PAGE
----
I turned 40 years old in 1997, my son had just turned one, my daughter five and I thought, given those circumstances, it would be a good idea to see a doctor for a check-up, it had been 9 years since I had had one. I had my physical and everything seemed fine, I returned in a couple weeks for the results and was told that my blood levels were a little abnormal probably due to an infection. I was put on anti-biotics and told to come back in 6 weeks. All of my life I had been so healthy that I have never even taken an anti-biotic, I thought nothing of it. The blood test was redone and I left assuming that that was it.
About two weeks later I was on business in S. Fla and received a message that I needed to contact the doctor. I called and spoke to an assistant who told me that the doctor was referring me to a specialist. I began to feel a little uneasy and when he told me the specialist was a hematologist/oncologist the alarm bells were deafening. I remember only that I had questions, a lot of questions most of which were unanswerable. I did have an immediate need to see the oncologist, whatever the problem was I needed answers, reassurance, I was hoping a serious mistake had been made and it would be cleared up, this couldn’t be happening.
The appointment time finally came, I remember being in the pre-examing room getting my blood taken when a gentlemen walked through and looked at me with an unusual expression, I was soon to learn that he was my doctor and he was sizing me up to determine how I might react with what he was about to tell me. When I got into the examining room he came in 5 minutes later, introduced himself and asked me to sit down. He unhesitatingly told me that I had chronic myelogenous leukemia and that if I was going to be cured and have any chance of living a normal life I needed a bone marrow transplant and sooner than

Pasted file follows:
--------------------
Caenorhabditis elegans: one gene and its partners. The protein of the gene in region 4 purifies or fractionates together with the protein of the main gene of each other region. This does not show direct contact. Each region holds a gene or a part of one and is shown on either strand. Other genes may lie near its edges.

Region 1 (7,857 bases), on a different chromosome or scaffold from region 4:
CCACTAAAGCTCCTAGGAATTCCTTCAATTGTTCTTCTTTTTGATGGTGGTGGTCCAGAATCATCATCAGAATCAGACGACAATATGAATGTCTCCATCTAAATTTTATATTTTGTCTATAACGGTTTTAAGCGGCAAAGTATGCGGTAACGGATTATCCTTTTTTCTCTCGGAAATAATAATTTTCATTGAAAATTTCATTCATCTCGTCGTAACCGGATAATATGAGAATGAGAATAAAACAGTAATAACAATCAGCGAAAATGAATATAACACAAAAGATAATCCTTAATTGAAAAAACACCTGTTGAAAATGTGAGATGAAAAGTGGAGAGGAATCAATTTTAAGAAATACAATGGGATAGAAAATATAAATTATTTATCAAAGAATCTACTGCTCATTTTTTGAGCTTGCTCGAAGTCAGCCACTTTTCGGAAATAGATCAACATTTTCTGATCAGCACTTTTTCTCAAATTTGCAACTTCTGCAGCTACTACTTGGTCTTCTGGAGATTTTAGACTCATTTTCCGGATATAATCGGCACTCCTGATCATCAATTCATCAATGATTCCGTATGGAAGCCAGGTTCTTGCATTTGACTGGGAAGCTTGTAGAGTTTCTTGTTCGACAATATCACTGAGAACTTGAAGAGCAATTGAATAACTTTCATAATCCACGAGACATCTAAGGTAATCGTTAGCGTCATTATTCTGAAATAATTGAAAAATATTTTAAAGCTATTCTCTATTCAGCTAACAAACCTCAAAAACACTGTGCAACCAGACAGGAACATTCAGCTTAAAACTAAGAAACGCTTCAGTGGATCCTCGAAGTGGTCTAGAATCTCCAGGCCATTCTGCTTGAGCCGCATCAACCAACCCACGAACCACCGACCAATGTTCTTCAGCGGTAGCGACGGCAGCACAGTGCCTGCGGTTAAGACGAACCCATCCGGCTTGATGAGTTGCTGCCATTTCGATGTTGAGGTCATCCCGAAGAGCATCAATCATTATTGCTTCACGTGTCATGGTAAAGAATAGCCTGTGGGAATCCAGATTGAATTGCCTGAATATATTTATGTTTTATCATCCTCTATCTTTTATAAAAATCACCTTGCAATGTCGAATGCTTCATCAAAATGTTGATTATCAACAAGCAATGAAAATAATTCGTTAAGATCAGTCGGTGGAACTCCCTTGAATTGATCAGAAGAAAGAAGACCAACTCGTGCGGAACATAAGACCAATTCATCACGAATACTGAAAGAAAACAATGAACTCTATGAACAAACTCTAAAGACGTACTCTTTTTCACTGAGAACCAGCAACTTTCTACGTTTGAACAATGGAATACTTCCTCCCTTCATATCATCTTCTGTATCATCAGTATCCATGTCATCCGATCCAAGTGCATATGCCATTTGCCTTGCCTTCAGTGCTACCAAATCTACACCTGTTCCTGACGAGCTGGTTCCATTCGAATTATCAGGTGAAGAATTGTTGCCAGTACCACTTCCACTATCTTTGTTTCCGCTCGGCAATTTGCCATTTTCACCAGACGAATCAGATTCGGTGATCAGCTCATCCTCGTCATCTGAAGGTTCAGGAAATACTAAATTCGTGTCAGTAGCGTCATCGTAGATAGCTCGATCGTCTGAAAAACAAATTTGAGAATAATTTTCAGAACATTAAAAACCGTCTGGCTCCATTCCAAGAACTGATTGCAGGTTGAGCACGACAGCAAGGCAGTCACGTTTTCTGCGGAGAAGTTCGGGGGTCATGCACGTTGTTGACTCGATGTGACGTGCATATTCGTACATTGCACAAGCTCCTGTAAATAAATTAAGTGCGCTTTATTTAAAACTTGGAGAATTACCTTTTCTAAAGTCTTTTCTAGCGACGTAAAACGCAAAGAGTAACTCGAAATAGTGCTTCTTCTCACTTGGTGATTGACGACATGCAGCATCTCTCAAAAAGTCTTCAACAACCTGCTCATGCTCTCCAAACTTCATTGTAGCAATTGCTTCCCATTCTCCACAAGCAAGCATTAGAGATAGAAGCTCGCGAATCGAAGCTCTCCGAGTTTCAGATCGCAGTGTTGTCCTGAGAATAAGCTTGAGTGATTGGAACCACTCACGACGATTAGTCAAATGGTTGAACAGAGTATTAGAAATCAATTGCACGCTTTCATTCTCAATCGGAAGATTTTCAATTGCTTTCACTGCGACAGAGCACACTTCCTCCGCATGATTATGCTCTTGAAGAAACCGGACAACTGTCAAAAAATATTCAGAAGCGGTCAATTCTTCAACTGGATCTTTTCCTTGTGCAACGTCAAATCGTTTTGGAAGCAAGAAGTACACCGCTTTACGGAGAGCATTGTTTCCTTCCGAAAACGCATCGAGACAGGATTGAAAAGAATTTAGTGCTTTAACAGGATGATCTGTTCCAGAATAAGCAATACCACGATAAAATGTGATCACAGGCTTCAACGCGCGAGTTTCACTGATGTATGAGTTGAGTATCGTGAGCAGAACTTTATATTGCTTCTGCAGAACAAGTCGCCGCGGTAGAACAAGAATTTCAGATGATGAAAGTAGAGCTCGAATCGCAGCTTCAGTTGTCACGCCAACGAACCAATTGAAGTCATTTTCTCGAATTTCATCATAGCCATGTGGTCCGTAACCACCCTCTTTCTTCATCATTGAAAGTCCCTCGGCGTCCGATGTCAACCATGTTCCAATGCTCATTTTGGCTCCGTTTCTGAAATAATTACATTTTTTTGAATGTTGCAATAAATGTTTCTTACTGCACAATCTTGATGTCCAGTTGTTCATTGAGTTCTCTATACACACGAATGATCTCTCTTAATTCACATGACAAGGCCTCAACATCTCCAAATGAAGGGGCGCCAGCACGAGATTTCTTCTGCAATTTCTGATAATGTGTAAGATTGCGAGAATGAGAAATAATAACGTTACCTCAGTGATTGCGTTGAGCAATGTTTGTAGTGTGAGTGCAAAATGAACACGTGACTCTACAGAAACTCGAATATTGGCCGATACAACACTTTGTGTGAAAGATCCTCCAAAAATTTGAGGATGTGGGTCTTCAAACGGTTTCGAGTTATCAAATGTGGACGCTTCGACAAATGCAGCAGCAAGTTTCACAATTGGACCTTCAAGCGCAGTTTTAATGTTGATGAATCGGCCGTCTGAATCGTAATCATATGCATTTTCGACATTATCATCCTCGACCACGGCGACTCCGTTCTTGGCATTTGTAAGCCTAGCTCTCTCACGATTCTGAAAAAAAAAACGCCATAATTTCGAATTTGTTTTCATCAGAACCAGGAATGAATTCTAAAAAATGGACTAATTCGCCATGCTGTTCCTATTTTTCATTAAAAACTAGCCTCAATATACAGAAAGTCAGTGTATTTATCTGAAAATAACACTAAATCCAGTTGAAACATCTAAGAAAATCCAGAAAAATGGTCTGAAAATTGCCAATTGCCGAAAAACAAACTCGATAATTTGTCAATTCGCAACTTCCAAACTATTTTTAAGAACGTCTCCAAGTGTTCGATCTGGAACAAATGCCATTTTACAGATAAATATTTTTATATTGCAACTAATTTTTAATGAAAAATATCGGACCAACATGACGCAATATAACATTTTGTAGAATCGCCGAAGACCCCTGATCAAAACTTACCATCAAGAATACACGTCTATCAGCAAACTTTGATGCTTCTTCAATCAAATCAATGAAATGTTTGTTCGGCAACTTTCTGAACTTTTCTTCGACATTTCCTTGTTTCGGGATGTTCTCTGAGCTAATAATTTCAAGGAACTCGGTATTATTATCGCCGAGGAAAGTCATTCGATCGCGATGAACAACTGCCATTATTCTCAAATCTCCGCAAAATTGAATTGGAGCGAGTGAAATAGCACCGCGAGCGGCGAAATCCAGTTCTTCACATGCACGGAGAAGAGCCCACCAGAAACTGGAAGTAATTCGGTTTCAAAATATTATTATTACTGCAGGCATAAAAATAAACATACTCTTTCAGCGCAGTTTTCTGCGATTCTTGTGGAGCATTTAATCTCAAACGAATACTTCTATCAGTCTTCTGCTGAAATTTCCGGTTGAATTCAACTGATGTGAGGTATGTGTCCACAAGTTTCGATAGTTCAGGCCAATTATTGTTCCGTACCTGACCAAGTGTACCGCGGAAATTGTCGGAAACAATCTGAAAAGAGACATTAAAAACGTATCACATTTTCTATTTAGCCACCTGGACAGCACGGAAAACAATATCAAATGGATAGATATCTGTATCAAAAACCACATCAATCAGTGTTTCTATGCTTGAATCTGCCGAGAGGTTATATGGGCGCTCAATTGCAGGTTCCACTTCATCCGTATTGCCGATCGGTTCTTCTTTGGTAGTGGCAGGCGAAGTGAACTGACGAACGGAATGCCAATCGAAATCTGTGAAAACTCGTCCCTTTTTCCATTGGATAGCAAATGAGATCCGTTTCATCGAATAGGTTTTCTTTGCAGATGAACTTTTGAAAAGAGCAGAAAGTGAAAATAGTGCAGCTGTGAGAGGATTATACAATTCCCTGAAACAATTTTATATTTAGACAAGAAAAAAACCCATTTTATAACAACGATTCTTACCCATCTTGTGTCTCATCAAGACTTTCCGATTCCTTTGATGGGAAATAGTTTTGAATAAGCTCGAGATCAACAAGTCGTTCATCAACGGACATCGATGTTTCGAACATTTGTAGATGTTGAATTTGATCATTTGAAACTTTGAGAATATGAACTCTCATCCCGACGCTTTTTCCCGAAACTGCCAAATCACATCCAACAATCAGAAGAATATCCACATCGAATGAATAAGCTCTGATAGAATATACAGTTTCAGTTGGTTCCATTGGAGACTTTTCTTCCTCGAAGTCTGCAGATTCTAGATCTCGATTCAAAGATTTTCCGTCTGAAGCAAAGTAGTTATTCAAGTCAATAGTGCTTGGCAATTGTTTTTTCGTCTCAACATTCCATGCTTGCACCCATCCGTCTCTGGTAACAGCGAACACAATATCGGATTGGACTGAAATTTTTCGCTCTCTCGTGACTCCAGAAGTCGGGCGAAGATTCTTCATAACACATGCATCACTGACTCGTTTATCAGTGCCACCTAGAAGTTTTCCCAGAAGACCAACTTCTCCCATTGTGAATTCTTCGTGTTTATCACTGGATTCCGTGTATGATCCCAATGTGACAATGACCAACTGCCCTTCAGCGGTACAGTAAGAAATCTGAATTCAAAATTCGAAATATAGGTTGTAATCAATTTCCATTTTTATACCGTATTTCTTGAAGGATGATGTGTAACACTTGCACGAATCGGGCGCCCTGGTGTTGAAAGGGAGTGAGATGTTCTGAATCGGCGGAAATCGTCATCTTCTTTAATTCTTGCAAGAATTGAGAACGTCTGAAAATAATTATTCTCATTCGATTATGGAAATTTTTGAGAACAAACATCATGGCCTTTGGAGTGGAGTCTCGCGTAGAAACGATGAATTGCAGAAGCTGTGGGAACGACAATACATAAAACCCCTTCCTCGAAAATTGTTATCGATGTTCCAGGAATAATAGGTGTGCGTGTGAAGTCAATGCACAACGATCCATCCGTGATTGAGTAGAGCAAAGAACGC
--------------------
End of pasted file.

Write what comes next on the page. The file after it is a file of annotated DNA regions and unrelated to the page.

later. We spent the next hour discussing what a bone marrow transplant was and how I needed a match in order for it to work effectively. My best chance for the match lay with my immediate family, I was trying to digest the information but my mind was reeling I felt paralyzed and afraid. The questions that were coming into my mind began to deal less with my health and more towards my family and what happens to them if I die.
I returned home and told my wife, called my parents, brothers and sister. In my situation I don’t believe I would have been able to get through those first few months with out the support of those that are close to me. It’s difficult to explain the desperation you feel. My doctor told me that the average survival for someone with CML that doesn’t have a transplant is 6 years. My siblings were tested and did not match. I spent a day at the Moffit cancer center in Tampa discussing a non matching transplant, it was not encouraging.
My doctor placed me on Alpha Interferon and I injected it daily. My blood counts fluctuated wildly in the first few months, and then gradually the white counts began to stabilize. I was told that a small percentage of CML patients respond extremely well to Interferon and reach a permanent remission, I prayed for those results. The first year passed, I was told that in order for the bone marrow transplant to be of optimum effectiveness, it needed to be done in the first
year. I was committed to the drugs being able to work. A friend told me to ride the technology wave and that’s what I was going to do.
One year turned into two and two to four, I had responded extremely well to interferon, there are side effects but I was not overly effected. During those years, a new drug was developed that was fast tracked through the FDA process due to its potential for being so effective in treating this disease. I had continued to respond so well to Interferon that I didn’t immediately switch to Gleevec. About three years ago my white counts spiked upward for the first time and we decided that switching to Gleevec would be the prudent thing to do, I’ve been on it ever since.
I am still alive and the luck I’ve experienced on this journey continues to amaze me. If I hadn’t gone for the physical when I did, if I hadn’t responded to the interferon to get me to Gleevec, if Gleevec isn’t developed or moved forward as quickly as it was. As I write this I’m watching my son play Pop Warner Football (he’s a fullback and linebacker and pretty good!) my daughter is in the honors program at her school and is on a nationally recognized cheerleading team. I have a beautiful wife that I consider my best friend. I am approaching my ninth year from the original diagnosis. This disease is survivable and more and more who are stricken with it are living full lives, I’m living proof.
I sincerely appreciate Bill and the people responsible for putting together this website, information is the most important element in understanding all that this disease involves.
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